Women with dementia outnumber men by two to one – and researchers are only just starting to work out why – The i

Sofia Petersson, 43, is an administrator and mum-of-two from Sweden.  A few years ago, she began feeling extreme and constant tiredness. Concerned, she visited her GP for a check-up. After multiple appointments and undergoing a series of tests, results eventually came back that no woman her age would expect to receive: Sofia had tested positive for Alzheimer’s disease. She was 39.

Sofia wasn’t suffering from memory loss, the symptom most commonly associated with Alzheimer’s and other forms of dementia. She was repeatedly told not to worry about the tiredness, and prescribed iron tablets which didn’t help, so it took more than a year to be diagnosed. Four years later, she has had to adapt to life with the disease. She has reduced her working hours to four a day, and her children – now 16 and 19 – help her at home.

“It sucks having Alzheimer’s, and I feel sad because there’s nothing I can do about it,” Sofia, who blogs about living with Alzheimer’s says. “I’m tired all the time, and slower in my head. I have to keep myself calm because, if I find myself in a stressful situation, my mind just doesn’t work at all.”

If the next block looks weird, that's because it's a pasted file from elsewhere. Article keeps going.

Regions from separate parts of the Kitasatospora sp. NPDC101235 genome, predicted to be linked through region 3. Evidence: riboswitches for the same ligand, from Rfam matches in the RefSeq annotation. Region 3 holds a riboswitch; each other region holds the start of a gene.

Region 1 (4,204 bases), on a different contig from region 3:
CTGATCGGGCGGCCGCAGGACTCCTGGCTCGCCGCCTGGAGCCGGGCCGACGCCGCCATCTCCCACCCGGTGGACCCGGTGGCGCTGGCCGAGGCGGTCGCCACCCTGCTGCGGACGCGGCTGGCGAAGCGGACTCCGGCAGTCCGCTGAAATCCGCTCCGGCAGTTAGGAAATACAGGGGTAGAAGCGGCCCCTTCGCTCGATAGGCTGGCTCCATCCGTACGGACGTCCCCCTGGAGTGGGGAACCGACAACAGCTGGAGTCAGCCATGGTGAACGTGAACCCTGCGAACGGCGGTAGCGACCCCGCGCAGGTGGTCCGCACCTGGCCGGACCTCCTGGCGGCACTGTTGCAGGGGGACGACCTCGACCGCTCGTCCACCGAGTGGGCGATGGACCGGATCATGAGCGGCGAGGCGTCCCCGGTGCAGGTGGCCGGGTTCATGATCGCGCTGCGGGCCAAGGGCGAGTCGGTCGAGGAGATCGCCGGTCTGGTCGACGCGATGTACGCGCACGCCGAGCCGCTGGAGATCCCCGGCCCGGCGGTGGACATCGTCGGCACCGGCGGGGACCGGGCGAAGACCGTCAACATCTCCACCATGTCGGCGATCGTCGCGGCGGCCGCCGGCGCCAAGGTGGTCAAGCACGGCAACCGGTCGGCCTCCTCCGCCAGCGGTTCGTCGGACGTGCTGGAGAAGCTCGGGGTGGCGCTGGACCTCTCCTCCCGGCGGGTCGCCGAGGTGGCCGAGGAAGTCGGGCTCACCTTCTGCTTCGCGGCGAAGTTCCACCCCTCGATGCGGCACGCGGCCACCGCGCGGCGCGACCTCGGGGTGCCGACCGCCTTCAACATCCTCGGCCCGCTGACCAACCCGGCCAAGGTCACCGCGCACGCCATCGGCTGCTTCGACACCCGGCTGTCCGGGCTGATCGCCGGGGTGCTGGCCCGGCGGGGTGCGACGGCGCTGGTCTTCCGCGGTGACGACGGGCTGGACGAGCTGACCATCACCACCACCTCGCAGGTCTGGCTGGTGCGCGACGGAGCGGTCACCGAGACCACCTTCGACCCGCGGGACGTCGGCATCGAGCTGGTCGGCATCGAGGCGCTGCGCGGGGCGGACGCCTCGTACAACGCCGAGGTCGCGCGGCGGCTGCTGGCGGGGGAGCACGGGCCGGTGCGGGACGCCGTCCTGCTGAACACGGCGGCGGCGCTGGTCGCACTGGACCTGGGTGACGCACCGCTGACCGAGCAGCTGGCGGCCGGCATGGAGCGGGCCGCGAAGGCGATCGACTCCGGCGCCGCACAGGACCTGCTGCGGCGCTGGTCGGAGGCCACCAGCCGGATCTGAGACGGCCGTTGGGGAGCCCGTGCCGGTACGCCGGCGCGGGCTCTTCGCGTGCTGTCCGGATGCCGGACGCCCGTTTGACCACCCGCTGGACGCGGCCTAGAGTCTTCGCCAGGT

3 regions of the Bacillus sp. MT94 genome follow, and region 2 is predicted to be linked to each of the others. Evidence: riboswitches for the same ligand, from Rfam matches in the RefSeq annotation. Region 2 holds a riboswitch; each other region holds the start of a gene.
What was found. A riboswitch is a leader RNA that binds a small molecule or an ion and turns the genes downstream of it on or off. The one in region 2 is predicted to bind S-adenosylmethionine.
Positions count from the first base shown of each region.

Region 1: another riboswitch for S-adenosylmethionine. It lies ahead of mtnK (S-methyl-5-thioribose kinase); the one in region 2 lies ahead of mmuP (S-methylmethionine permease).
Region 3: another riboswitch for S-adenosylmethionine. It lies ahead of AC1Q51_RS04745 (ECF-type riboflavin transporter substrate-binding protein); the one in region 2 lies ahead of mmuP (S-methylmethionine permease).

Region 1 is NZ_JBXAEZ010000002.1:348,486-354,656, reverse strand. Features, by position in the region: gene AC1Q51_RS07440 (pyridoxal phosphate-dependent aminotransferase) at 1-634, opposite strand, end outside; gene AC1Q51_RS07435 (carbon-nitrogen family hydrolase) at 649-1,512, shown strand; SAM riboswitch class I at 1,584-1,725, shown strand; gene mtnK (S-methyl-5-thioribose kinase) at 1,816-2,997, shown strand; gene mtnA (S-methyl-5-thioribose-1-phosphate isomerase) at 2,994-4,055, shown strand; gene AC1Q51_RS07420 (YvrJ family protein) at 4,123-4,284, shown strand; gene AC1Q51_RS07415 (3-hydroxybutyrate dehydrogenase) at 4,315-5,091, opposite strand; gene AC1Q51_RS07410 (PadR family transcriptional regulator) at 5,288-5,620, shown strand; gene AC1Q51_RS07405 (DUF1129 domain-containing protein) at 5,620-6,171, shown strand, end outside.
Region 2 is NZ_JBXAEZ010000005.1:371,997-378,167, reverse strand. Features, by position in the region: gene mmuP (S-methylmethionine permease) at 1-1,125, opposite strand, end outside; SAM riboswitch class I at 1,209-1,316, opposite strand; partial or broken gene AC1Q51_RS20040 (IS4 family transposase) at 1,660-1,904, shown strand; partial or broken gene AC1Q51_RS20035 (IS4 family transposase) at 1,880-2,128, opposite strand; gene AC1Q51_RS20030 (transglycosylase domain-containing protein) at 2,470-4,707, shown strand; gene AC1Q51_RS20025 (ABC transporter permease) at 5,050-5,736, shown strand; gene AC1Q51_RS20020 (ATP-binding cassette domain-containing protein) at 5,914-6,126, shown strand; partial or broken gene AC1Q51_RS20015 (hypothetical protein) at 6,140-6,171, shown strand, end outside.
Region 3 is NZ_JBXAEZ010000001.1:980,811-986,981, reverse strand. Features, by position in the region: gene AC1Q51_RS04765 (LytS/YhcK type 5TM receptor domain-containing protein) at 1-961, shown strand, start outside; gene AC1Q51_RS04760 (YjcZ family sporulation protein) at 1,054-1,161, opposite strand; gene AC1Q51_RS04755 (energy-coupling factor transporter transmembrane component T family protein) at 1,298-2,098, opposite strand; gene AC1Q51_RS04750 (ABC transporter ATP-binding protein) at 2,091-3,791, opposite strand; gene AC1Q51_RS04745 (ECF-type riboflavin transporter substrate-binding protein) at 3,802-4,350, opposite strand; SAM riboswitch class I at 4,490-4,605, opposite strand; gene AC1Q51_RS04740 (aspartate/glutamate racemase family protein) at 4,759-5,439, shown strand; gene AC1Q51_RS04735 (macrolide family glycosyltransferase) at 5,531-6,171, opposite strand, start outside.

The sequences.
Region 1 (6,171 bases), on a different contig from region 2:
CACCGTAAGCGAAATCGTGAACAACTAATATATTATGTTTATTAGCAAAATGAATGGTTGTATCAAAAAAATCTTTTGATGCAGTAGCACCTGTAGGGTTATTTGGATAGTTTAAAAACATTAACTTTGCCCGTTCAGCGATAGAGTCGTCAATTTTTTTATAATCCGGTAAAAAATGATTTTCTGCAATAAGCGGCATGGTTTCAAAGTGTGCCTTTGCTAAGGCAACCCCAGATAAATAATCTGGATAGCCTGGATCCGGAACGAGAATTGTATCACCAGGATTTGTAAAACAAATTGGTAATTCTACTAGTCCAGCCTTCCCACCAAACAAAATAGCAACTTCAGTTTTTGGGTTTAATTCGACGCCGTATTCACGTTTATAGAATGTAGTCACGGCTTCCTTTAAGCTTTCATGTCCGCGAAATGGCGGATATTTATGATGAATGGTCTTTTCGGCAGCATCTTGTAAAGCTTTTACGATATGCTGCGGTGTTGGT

Globally, women with dementia like Sofia outnumber men by two to one. Women make up 500,000 of the 850,000 people living with dementia in the UK, and up to 70 per cent of carers for people with dementia are also female. Despite this, science is still a long way from understanding how sex and gender affect your risk of developing dementia. In fact, it’s only in the last three years researchers have even begun to scratch the surface.

Dr Antonella Santuccione Chadha is a doctor and co-founder of the Women’s Brain Project, an organisation advocating for women’s brain and mental health. The project began three years ago when scientists came together to debate what some prominent female American philanthropists were saying: dementia is more prevalent in women.

“This wasn’t scientifically grounded at the time, so we decided to look at the science and find out if it was true. We didn’t expect it to become the Women’s Brain Project, but I think it was timely and identified an unmet need in the medical field,” Dr Santuccione Chadha says. “It was not previously known these sex differences might exist, and therefore they weren’t reflected in drug development or considered in preclinical science.”

So, what do we know so far?

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